When children go outside for recess, they are also gaining benefits that we may not even be thinking about them getting. In the article written by Hannah Martin, et al., “Perceptions of the Effect of Recess on Kindergartners” published in The Physical Educator in 2018, the authors address how children benefit from recess both mentally and physically. Martin, et al. believe that when children spend time outdoors, it helps to reduce their stress levels. Children being outside induces relaxation, and it also provides vitamin D for them. The authors also point out that research has linked free play outside to helping children focus better; it also helps to reduce symptoms of Attention Deficit Hyperactivity Disorder. (Martin) They also note that recess reduces the risk of nearsightedness. This suggests that recess helps to produce happier healthier children.

Recess has an impact with children with attention deficit hyperactivity disorder. This article addresses the impacts that recess has on children with attention deficit disorder. It is stated in Ridgway, Andrea, et al. “Effects of Recess on the Classroom Behavior of Children With and Without Attention-Deficit Hyperactivity Disorder” published in School Psychology Quarterly in 2003 that there was a study conducted and the main purpose of the study was to evalaute the effects that recess had on classroom behavior with children who had attention deficit hyeractivity disorder. The results showed that levels of inappropriate behavior were higher on the days when the children did not have recess, the study also showed that the level of inappropriate behavior for all of the children increased over time on days when the children did not have recess, the increase of inappropriate behavior did not occur on days when the children had recess. It is suggested in this article that recess does not harm children’s academic achievement and actually may be beneficial for children’s development of language and literacy skills possibly because children become less attentive after long periods of instruction and that there is a large amount of evidence to support this (Andrea Ridgway).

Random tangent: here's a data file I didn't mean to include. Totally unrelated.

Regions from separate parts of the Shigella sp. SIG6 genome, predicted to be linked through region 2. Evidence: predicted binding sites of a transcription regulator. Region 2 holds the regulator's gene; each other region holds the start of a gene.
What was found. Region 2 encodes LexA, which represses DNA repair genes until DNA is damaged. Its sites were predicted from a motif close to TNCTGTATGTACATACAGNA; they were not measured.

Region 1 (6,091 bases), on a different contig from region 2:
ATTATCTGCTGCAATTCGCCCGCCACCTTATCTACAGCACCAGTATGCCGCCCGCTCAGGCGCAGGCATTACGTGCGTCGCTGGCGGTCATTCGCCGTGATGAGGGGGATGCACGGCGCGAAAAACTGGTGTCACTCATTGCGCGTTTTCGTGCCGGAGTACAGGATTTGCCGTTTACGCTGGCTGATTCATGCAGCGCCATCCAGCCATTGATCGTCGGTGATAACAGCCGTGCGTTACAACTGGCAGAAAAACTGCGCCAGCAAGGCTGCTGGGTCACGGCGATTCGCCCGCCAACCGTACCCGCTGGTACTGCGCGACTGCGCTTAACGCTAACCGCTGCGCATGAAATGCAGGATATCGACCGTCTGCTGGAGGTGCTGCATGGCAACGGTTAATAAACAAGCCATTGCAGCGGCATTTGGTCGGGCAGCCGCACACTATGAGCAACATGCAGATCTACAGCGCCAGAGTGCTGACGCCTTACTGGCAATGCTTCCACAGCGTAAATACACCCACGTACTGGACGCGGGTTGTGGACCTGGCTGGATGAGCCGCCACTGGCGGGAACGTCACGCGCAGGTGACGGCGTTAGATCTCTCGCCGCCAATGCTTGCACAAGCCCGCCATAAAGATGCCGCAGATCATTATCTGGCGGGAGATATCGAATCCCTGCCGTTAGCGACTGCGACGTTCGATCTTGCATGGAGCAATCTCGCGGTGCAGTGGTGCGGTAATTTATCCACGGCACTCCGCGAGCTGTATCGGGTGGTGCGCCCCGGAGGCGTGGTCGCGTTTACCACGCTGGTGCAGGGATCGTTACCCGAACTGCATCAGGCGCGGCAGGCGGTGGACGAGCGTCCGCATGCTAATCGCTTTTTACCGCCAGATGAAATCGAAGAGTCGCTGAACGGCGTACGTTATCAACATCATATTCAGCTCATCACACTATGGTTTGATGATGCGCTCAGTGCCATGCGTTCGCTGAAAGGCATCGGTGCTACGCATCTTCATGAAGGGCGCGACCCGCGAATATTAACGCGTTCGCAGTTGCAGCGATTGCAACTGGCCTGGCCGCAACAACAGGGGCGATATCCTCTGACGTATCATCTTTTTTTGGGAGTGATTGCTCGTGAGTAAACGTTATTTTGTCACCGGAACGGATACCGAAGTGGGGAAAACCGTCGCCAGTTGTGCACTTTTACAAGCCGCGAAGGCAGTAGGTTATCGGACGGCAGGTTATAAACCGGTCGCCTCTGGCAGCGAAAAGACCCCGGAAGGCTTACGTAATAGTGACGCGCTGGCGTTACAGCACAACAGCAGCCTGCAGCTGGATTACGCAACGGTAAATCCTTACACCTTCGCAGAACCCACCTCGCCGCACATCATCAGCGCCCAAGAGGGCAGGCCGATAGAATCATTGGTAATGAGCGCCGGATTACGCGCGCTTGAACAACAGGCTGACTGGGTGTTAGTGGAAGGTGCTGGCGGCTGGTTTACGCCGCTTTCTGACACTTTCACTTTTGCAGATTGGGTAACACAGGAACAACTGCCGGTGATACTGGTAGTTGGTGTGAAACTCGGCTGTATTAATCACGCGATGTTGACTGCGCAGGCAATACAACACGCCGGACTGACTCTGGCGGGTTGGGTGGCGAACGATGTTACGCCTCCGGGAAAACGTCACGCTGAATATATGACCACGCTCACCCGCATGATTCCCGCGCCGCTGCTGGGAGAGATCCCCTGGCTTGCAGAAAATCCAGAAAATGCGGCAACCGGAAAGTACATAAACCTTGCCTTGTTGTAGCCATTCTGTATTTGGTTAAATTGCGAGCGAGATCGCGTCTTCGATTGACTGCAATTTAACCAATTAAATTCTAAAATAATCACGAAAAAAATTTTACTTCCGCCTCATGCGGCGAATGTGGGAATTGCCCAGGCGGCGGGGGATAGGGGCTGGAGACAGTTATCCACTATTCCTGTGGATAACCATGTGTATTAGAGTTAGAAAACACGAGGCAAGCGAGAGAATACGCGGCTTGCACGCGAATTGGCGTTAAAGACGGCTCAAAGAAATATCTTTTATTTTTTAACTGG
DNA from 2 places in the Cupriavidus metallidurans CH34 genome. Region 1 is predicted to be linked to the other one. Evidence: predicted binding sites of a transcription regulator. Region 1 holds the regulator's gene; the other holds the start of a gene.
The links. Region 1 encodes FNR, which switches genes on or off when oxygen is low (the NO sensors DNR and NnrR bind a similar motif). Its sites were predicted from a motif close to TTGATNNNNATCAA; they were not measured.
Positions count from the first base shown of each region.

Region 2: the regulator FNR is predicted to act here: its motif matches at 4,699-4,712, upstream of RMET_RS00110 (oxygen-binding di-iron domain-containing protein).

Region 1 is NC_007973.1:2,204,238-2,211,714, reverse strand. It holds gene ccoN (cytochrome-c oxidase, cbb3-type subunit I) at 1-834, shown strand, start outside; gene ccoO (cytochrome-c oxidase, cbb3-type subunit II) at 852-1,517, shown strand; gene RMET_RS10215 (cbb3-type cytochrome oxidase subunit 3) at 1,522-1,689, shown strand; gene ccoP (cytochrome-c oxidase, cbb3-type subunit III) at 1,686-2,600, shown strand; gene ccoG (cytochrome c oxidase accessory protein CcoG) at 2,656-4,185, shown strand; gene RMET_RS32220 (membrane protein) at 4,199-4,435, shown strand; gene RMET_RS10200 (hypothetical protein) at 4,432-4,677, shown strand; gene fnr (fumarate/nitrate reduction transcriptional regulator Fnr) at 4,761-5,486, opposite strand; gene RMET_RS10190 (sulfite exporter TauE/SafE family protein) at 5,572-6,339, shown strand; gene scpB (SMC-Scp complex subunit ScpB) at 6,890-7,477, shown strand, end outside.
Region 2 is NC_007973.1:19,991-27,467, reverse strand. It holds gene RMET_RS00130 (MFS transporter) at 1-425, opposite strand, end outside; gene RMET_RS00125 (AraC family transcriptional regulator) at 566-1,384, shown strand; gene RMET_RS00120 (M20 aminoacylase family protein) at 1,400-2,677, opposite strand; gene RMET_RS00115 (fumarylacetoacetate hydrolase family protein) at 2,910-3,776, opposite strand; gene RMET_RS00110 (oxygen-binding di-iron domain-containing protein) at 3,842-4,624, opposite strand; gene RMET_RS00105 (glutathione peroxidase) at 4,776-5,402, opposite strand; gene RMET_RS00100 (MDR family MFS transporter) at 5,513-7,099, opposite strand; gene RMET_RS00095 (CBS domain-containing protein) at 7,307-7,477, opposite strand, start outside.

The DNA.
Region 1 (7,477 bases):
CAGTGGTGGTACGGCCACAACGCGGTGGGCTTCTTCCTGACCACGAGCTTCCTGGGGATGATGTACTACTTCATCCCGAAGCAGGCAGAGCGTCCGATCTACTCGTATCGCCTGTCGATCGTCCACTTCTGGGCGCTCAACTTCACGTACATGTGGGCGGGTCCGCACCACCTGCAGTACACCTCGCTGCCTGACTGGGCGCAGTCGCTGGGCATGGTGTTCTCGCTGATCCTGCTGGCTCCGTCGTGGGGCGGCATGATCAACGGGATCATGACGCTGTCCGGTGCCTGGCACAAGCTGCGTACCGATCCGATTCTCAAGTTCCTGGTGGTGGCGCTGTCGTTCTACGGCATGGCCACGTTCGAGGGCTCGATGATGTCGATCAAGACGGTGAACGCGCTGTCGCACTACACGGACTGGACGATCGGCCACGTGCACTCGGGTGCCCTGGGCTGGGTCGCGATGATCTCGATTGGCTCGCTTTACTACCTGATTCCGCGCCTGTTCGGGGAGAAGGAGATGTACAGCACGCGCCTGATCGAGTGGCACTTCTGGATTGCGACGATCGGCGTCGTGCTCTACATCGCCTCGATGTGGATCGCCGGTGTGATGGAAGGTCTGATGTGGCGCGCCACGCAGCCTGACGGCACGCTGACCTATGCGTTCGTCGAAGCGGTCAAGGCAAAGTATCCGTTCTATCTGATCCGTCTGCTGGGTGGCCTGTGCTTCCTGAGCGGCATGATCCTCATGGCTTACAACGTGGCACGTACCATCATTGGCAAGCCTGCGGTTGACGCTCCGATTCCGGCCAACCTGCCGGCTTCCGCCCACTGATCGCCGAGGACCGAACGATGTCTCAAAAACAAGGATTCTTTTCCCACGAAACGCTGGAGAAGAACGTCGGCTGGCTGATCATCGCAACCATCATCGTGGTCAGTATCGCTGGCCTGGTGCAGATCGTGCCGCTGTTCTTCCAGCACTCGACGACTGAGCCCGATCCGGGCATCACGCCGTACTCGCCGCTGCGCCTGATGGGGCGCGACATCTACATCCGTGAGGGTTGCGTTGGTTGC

Recess may not always go as planned but with effort and time the issues can be addressed and fixed so that children can gain all the amazing benefits that recess has to offer them. There is an article that shows this example quite well, Eric A., Clayton “Play Well, Learn Better” it was published in District Administration. on Sept. 2010. It is stated that a school district in Stockton was having issues during recess with violence, gangs, and bullying so they wanted to fix these issues that they were having during recess. The reason that the school wanted to fix the issues that they were having during recess was because they wanted to give teachers more time to teach and what the article means by this is that if the children are focused and engaged during recess teachers will not be trying to solve the children’s problems or try to get and or keep the children’s attention. It states in the article that when children are engaged in recess they come in and are prepared to learn. The Stockton school district felt that recess is such a valuable resource to children that they came up with a solution to try and resolve the violence during recess. The solution was to join forces with a nonprofit organization called Playworks. Playwork’s goal is to “improve the health and well-being of children by increasing opportunities for physical activity and safe, meaningful play.” Playworks teaches children how to resolve their problems without being aggressive. The impact went of this program also impacted the adults at The Stockton school district. The staff now feels better about going to work, they have become role models for the children, and the teachers now also join in on the recess fun. The children in the Stockton school district are more engaged now and use problem solving skills instead of fighting. It is stated that the skills that the children are learning with carry on with them throughout their lives.